I admit I didn’t really know much about Sam Rockwell prior to the Mill Valley Film Festival. Then someone mentioned he was in Charlie’s Angels. Aha! Yes, now I remember, the bad guy that could dance. He played the kind of badie that was cool. That movie was mostly summer blockbuster fluff, but I remember it for his performance and also because there was Tom Green — in full-on Drew Barrymore romance mode — jumping off a boat with a frying pan. Priceless. Ottawa!
Sam “the scarf” Rockwell is a bona fide A-lister. But if I had only known about his dance moves, then perhaps the Stark Insider interview (“sound bytes” more accurately) might have transcended “quirky” as Loni describes it.
Any man that can make an entrance like he did one evening on Jimmy Fallon’s show is worthy of the highest regard; and more than just a bit of envy from this stiff-white-Canadian-boy. I don’t got game (my Zumba career lasted one class).
If I could have one wish, one shot… it would be to dance like Sam Rockwell… check it out…
He said once that growing up he used to smoke pot and pretend he was black. Case closed.
I stumbled upon his wildly popular Fallon entrance by accident after searching aimlessly on YouTube. After watching the 30-second intro (and several other clips that include an entertaining audition for Confessions of a Dangerous Mind) I realized that the guy not only had game, but he had the moves and the talent to pull off what every guy secretly desires: cool moves that can impress the ladies. Travolta has it (obviously), as did Michael Jackson and Fred Astaire — indeed, rarefied air.
It was all the more surprising as in person he was way laid back, and absolutely polite and patient before the screening of his film Conviction at the MVFF opening night reception which included big-time donors, Weinstein Company publicists, industry folks, and even us wall flowers. You’d just never know the guy was a wildly talented dancer.
Speaking of failed research… as much as I try, there are some things that are next to impossible; like prepping Loni for an interview with one of the greatest living actors of my generation (I think we’re about the same age, and yet I wonder: how does he keep all that hair? Rogaine is my sole, crumbling defense). I don’t even think she’s seen a single Ed Norton film. Of course I think I’ve seen almost all of them (but not The Incredible Hulk… come on now): American History X (edgy), Primal Fear (a great, pre-Sixth Sense twist) and Fight Club (another awesome twist in an uber-slick nihilistic Fincher film).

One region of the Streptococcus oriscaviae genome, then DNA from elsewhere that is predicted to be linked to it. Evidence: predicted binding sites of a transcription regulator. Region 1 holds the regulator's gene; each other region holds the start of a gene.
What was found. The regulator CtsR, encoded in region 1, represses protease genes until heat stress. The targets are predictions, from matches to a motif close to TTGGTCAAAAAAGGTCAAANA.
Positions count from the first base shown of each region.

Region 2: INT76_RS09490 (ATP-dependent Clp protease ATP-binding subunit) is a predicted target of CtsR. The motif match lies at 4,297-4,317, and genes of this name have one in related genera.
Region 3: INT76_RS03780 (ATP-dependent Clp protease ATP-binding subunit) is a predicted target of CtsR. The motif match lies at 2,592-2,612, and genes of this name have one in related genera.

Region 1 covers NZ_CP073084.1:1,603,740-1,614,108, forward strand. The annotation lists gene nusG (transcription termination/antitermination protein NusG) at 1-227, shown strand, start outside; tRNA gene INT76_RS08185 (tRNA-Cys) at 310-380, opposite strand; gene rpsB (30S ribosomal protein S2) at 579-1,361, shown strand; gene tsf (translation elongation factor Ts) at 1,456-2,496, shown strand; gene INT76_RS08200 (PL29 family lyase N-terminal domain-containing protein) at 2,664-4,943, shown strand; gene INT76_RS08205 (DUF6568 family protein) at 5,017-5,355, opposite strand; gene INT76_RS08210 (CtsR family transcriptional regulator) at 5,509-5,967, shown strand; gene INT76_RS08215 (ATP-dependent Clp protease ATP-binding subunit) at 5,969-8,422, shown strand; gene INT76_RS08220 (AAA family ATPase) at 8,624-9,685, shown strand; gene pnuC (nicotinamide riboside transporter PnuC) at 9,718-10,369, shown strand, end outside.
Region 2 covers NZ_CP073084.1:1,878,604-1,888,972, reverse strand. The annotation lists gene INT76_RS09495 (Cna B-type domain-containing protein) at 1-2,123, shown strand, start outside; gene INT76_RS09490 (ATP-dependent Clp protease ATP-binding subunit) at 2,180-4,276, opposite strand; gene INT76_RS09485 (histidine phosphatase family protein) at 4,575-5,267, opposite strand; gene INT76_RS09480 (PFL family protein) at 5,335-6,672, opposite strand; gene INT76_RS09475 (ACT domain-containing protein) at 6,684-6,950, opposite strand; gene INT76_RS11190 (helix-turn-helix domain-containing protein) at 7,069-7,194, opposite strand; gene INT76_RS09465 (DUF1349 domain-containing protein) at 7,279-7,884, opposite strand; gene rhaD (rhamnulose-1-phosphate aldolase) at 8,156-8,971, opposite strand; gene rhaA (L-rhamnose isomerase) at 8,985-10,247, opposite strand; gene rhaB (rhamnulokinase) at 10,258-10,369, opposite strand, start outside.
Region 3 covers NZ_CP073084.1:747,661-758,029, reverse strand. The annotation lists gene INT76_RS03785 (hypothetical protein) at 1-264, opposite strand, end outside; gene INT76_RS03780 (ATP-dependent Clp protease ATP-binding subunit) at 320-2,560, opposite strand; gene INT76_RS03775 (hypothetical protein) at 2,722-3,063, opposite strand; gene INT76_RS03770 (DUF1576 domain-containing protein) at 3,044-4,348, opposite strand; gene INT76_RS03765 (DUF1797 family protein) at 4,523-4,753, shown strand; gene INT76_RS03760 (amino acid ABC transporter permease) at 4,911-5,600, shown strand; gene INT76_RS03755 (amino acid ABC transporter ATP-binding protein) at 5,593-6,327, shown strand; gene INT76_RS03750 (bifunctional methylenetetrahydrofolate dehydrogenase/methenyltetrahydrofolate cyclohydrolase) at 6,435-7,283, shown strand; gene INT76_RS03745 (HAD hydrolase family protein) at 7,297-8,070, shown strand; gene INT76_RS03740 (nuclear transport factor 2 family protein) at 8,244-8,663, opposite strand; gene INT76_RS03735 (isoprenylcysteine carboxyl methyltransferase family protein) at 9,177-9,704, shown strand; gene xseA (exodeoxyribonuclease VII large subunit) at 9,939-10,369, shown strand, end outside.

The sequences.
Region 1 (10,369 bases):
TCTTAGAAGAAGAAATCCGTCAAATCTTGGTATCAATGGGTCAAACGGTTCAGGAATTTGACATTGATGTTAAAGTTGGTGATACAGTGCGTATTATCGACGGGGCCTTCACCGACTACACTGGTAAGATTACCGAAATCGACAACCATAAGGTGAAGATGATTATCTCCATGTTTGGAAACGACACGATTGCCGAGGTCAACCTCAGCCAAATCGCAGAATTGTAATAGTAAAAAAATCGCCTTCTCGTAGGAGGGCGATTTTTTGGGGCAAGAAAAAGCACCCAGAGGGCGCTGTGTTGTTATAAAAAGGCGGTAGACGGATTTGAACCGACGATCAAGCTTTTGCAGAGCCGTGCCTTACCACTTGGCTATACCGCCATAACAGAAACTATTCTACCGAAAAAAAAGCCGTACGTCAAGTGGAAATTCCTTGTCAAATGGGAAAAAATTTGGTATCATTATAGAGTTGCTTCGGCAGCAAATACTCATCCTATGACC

So I create a quick list of bullet points. We don’t know how much time we’ll have, if any at all. We review it several times over in advance. What’s the film again Loni asks? Stone, I say. Stone. With De Niro, living legend of film.
She decides to ask him about his hair, the cornrows (which do add menace). That works. But my favorite part is when Loni asks him what it’s like to work with “Robert.” All he can say, of course, is how great it was. But Loni doesn’t want the stump speech; although, to be fair, I don’t know how else I would respond give the same circumstances. So we employ a choice edit to remove the somewhat stilted exchange (although I did leave the part where he asks everyone to “keep it civil” before looking back to Loni sizing her up… watch at end for outtake). I wanted to leave it in, but Loni felt it wasn’t right. To me it was just fine and was extremely pleased he spent the time talking with us. And I still think he has more than a passing resemblance to my cousin Dave up in Vancouver. So it was like hanging with family. Well, except for the red carpet, flashing cameras, security detail, and small talk.
Quick thought on MVFF: I don’t recall watching this many quality screeners and films in a long time. Superb.
I think I have a new movie idea.
The pitch: a towel man at a local gym goes off the rails because people keep walking across his freshly mopped floor.
He goes so crazy that he even attempts to crash his towel cart into said offenders. Yes, I am one of them, apparently.
It all went down like this. One day I walk out of the steam room at Club One, delirious and disoriented for my fair skin can not handle heat above fifteen degrees Fahrenheit for more than a minute before bubbling over in welts and boils. I need water. Better yet I need a Diet Coke, a Toblerone and Twitter.
So I am wobbly and wandering across the change room hallway, not exactly down the center along the corrugated riser.
Soon I hear, “Señor. Señor!”
I am in such stupefied condition, that all I can muster is a less-than-enthusiastic, “Eh.”
He points to the floor. Nothing registers. Vangelis still rings through my head, the glorious soundtrack to Alexander. I am in another world. It’s one of the reasons why I must get to the gym as much as possible. He shakes his finger solemnly and says something about the floor. I look down, slowly. Very slowly, stuff dripping off me all over the place, presumably sweat. I look behind me. Oh, okay I think I get it… you’re cleaning the floor, and I’m making it dirty. Then I wonder, again in super slo-mo, why the heck am I not walking down the middle like everyone else?
So flash forward (yes, none too soon). Now every visit to Club One now has an awkward exchange whenever I must make my way from the steam room to the showers. Last time I swear — I’m convinced! — that he tried to ram the towel cart into me. I’m not so sure I’d say that on the stand per se. This time I had Green Day’s American Idiot blasting, so I was most certainly in some kind of anarchic mindset.